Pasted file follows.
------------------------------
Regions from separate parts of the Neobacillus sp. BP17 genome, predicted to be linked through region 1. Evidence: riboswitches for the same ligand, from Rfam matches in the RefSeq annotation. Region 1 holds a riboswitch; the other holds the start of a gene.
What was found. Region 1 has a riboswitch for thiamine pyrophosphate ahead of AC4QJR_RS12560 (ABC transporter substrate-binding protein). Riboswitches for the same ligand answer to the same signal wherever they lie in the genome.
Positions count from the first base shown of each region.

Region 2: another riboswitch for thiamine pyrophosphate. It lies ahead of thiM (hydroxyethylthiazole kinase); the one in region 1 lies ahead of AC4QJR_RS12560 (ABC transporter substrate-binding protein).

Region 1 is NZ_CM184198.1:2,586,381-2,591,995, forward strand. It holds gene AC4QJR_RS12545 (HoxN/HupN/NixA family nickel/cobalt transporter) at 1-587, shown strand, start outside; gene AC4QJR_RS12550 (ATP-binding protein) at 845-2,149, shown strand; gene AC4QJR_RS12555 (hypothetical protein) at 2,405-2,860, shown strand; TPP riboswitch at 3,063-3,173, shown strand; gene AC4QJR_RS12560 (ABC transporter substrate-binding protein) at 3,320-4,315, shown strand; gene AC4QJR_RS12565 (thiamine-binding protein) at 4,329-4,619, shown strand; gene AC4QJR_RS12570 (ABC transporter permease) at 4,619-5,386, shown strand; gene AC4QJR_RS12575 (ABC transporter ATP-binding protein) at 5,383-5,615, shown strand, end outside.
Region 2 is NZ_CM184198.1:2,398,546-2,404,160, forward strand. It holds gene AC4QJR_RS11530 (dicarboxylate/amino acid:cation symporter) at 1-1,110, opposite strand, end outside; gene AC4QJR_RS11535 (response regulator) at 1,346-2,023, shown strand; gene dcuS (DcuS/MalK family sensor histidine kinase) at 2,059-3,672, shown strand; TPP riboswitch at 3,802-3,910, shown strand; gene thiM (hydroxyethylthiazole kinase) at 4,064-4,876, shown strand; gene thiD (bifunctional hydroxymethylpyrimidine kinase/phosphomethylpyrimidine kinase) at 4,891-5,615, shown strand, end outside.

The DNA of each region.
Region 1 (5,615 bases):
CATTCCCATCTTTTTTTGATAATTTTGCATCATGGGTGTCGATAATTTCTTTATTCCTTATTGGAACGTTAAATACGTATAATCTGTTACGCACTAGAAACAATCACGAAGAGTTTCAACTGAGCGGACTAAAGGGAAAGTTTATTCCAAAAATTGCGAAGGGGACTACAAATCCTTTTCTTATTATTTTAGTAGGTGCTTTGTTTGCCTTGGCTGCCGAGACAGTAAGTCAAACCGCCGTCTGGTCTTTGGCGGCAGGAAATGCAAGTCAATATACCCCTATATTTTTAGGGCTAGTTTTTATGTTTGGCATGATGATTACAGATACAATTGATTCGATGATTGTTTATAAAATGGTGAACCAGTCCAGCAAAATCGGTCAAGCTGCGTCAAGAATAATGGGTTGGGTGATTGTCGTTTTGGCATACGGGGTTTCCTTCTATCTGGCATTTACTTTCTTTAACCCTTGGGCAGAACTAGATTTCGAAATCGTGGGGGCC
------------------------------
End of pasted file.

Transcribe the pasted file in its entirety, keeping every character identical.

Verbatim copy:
Regions from separate parts of the Neobacillus sp. BP17 genome, predicted to be linked through region 1. Evidence: riboswitches for the same ligand, from Rfam matches in the RefSeq annotation. Region 1 holds a riboswitch; the other holds the start of a gene.
What was found. Region 1 has a riboswitch for thiamine pyrophosphate ahead of AC4QJR_RS12560 (ABC transporter substrate-binding protein). Riboswitches for the same ligand answer to the same signal wherever they lie in the genome.
Positions count from the first base shown of each region.

Region 2: another riboswitch for thiamine pyrophosphate. It lies ahead of thiM (hydroxyethylthiazole kinase); the one in region 1 lies ahead of AC4QJR_RS12560 (ABC transporter substrate-binding protein).

Region 1 is NZ_CM184198.1:2,586,381-2,591,995, forward strand. It holds gene AC4QJR_RS12545 (HoxN/HupN/NixA family nickel/cobalt transporter) at 1-587, shown strand, start outside; gene AC4QJR_RS12550 (ATP-binding protein) at 845-2,149, shown strand; gene AC4QJR_RS12555 (hypothetical protein) at 2,405-2,860, shown strand; TPP riboswitch at 3,063-3,173, shown strand; gene AC4QJR_RS12560 (ABC transporter substrate-binding protein) at 3,320-4,315, shown strand; gene AC4QJR_RS12565 (thiamine-binding protein) at 4,329-4,619, shown strand; gene AC4QJR_RS12570 (ABC transporter permease) at 4,619-5,386, shown strand; gene AC4QJR_RS12575 (ABC transporter ATP-binding protein) at 5,383-5,615, shown strand, end outside.
Region 2 is NZ_CM184198.1:2,398,546-2,404,160, forward strand. It holds gene AC4QJR_RS11530 (dicarboxylate/amino acid:cation symporter) at 1-1,110, opposite strand, end outside; gene AC4QJR_RS11535 (response regulator) at 1,346-2,023, shown strand; gene dcuS (DcuS/MalK family sensor histidine kinase) at 2,059-3,672, shown strand; TPP riboswitch at 3,802-3,910, shown strand; gene thiM (hydroxyethylthiazole kinase) at 4,064-4,876, shown strand; gene thiD (bifunctional hydroxymethylpyrimidine kinase/phosphomethylpyrimidine kinase) at 4,891-5,615, shown strand, end outside.

The DNA of each region.
Region 1 (5,615 bases):
CATTCCCATCTTTTTTTGATAATTTTGCATCATGGGTGTCGATAATTTCTTTATTCCTTATTGGAACGTTAAATACGTATAATCTGTTACGCACTAGAAACAATCACGAAGAGTTTCAACTGAGCGGACTAAAGGGAAAGTTTATTCCAAAAATTGCGAAGGGGACTACAAATCCTTTTCTTATTATTTTAGTAGGTGCTTTGTTTGCCTTGGCTGCCGAGACAGTAAGTCAAACCGCCGTCTGGTCTTTGGCGGCAGGAAATGCAAGTCAATATACCCCTATATTTTTAGGGCTAGTTTTTATGTTTGGCATGATGATTACAGATACAATTGATTCGATGATTGTTTATAAAATGGTGAACCAGTCCAGCAAAATCGGTCAAGCTGCGTCAAGAATAATGGGTTGGGTGATTGTCGTTTTGGCATACGGGGTTTCCTTCTATCTGGCATTTACTTTCTTTAACCCTTGGGCAGAACTAGATTTCGAAATCGTGGGGGCC